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How To Deal With A Talented Child


Image by Stuck in Customs

Gagné (2003) said that talented children are ones are distinctly above average in one or more aspect of areas of human performance (intellectual, physical, social and creative). This blog will take you through how to recognise if a child is gifted or talented, why this is important and how to reward and encourage talent without making children surrounding them (classmates or siblings) feel inferior.

How To Spot A Talented Child

Sometimes it’s just best to observe and trust your instincts when trying to work out if a child is gifted or talented. Giftedness may not be represented in exam results or attainment levels in school reports. Go with your gut instinct – does the child in question show the potential to be above average?

Common signs are learning words quickly, reading quickly, asking lots of questions, having a good memory and being good at solving puzzles. If you are a parent and your child is showing these signs, it may be worth talking to their teacher and trying to assess the child’s level of development.

Why Recognising This Is Important

If a gifted child is left without stimulation, he or she could become very bored with education and start deliberately interrupting lessons or refuse to even attend school, which is troublesome for teachers and parents alike.

Schools are required to offer more challenging classes and opportunities for gifted and talented pupils. This may not necessarily mean they are moved out of lessons with their peers; they could be given an extra work sheet or challenged to do more reading outside of school. However, if the child is found to be working at a level a year above what they are, they could be moved up within year groups to reflect that.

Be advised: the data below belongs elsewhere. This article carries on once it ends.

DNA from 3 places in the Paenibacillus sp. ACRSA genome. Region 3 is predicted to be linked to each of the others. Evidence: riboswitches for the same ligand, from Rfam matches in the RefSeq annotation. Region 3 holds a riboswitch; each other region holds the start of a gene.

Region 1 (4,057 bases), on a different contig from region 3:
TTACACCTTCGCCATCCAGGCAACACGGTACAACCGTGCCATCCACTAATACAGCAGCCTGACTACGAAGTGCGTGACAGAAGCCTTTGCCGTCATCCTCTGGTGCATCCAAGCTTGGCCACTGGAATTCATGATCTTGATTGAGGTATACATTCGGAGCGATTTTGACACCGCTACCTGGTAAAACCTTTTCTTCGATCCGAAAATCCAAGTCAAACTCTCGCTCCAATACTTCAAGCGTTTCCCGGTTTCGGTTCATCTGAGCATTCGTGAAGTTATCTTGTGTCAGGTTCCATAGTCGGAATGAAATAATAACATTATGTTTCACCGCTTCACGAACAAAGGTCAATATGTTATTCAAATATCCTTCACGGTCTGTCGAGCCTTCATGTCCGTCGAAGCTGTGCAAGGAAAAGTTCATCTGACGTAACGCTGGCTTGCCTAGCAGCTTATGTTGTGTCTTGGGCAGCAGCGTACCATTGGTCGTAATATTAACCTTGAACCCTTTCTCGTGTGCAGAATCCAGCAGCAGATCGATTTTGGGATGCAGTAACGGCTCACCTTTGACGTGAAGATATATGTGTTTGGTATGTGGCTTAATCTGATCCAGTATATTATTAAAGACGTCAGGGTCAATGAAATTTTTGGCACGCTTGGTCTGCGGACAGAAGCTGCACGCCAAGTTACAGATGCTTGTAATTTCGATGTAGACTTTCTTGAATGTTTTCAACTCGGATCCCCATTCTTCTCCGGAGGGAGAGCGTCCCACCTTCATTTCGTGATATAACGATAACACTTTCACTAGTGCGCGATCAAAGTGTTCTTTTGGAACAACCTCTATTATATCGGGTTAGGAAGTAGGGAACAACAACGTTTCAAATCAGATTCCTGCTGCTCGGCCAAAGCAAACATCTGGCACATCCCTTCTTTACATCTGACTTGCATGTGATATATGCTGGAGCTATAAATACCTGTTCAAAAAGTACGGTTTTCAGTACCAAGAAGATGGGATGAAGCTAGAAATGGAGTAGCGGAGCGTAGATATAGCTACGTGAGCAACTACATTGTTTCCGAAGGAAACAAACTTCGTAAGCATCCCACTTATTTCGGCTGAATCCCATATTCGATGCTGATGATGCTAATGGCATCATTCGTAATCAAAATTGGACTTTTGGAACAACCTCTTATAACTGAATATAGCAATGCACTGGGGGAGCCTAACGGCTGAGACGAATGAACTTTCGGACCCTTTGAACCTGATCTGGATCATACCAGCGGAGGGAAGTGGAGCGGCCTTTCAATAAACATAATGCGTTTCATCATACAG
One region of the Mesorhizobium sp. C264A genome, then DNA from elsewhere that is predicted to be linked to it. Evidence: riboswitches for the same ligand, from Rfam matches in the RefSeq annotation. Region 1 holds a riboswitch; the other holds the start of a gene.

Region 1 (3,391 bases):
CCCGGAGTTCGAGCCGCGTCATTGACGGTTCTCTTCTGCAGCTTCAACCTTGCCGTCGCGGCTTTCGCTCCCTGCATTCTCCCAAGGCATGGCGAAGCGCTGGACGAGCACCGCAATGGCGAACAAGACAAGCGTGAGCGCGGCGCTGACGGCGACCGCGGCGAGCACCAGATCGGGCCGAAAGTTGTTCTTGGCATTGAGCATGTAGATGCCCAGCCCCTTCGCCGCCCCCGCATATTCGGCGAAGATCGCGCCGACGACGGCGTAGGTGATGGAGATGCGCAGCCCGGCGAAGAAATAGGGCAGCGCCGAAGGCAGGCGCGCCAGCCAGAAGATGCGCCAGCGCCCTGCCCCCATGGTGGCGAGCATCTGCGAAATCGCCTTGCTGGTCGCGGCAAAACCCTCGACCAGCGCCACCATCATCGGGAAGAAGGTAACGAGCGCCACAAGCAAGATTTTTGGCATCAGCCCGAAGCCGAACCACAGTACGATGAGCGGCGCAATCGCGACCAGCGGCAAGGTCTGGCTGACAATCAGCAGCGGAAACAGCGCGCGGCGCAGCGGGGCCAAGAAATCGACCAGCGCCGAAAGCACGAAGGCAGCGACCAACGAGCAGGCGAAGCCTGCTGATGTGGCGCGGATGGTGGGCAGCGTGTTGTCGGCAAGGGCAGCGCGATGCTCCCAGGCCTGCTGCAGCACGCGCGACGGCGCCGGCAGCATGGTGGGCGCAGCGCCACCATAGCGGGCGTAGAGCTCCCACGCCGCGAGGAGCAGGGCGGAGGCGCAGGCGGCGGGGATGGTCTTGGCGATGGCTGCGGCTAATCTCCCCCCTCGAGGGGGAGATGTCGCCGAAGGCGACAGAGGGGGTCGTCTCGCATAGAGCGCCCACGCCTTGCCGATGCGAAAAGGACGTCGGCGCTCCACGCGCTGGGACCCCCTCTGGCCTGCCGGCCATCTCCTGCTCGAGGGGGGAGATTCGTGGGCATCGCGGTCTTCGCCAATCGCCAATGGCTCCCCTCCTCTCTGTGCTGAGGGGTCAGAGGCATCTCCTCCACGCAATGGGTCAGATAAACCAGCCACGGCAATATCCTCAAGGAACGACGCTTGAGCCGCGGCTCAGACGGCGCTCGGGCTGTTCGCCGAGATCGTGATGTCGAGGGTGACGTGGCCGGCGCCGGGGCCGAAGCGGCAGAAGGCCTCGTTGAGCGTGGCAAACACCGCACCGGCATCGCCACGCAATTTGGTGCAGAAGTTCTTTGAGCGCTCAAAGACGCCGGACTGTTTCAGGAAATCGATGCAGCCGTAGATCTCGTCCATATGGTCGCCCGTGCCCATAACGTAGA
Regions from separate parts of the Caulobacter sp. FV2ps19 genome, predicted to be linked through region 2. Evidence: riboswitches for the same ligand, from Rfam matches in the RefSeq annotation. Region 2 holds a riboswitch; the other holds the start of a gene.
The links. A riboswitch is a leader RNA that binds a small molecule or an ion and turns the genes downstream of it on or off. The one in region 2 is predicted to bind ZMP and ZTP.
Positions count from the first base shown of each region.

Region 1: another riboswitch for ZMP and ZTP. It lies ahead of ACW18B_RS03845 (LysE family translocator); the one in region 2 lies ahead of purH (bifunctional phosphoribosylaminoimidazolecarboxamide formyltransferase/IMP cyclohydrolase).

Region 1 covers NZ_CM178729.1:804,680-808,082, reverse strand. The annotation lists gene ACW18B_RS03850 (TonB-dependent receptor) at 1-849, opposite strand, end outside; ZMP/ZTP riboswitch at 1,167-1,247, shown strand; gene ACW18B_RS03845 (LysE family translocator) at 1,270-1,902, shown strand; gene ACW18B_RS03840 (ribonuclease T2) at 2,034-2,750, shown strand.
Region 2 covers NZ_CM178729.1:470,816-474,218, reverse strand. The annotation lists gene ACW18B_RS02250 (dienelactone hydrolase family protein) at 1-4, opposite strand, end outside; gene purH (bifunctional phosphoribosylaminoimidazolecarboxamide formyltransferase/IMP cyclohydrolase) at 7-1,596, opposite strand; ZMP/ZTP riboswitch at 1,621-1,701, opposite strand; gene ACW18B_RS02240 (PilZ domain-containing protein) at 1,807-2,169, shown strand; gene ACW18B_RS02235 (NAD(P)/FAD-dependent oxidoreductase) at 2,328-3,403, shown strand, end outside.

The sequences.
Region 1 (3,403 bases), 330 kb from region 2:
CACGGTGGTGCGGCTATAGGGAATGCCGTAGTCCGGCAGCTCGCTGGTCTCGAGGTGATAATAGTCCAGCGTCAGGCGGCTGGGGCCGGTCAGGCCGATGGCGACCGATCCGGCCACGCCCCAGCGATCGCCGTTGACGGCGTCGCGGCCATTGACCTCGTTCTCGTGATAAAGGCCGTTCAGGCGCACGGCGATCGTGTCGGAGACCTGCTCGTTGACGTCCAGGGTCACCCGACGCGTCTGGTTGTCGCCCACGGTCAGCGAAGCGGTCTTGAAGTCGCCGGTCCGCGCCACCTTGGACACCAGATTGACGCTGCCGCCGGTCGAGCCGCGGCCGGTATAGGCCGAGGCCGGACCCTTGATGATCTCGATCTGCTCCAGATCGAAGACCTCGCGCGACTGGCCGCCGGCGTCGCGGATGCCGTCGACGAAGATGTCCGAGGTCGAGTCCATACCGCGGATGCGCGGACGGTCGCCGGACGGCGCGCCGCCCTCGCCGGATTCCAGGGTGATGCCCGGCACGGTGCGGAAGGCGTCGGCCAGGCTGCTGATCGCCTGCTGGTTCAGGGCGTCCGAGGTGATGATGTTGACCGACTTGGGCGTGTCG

How To Reward And Encourage Talent

Rewards are good as they encourage even gifted and talented children to keep improving, rather being rewarded for minimal effort. However, it is also important for teachers and parents to make sure these rewards are fair on other classmates/siblings to avoid jealousy and resentment.

One way of doing this is to have a reward system that would allow all the children to be rewarded. For example, rewards could be given for good marks in school, good behaviour at home and in school, tidying room/equipment, being nice to other pupils/siblings, obeying teachers/parents. You can use star charts and let the stars be saved up for reward certificates or small prizes like sweets. These give incentives for other children to try hard, rather than just rewarding the talented children.

Hopefully this post will have helped you identify if a child is talented, or learn how to reward them if they are. Have you tried the star chart idea? Do you have any other ideas for reward systems that encourage both talented children and their classmates/siblings? Share your experiences and opinions in the comments!

Rebecca is a blogger with a keen interest in education and teaching. She writes for School Stickers.



About Dangerous Lee

Writer of essays, short stories and Ask A Black Girl. Author of Keep Your Panties Up and Your Skirt Down & The Half Series - When Black People Look White. Webmaster of DangerousLee.biz.


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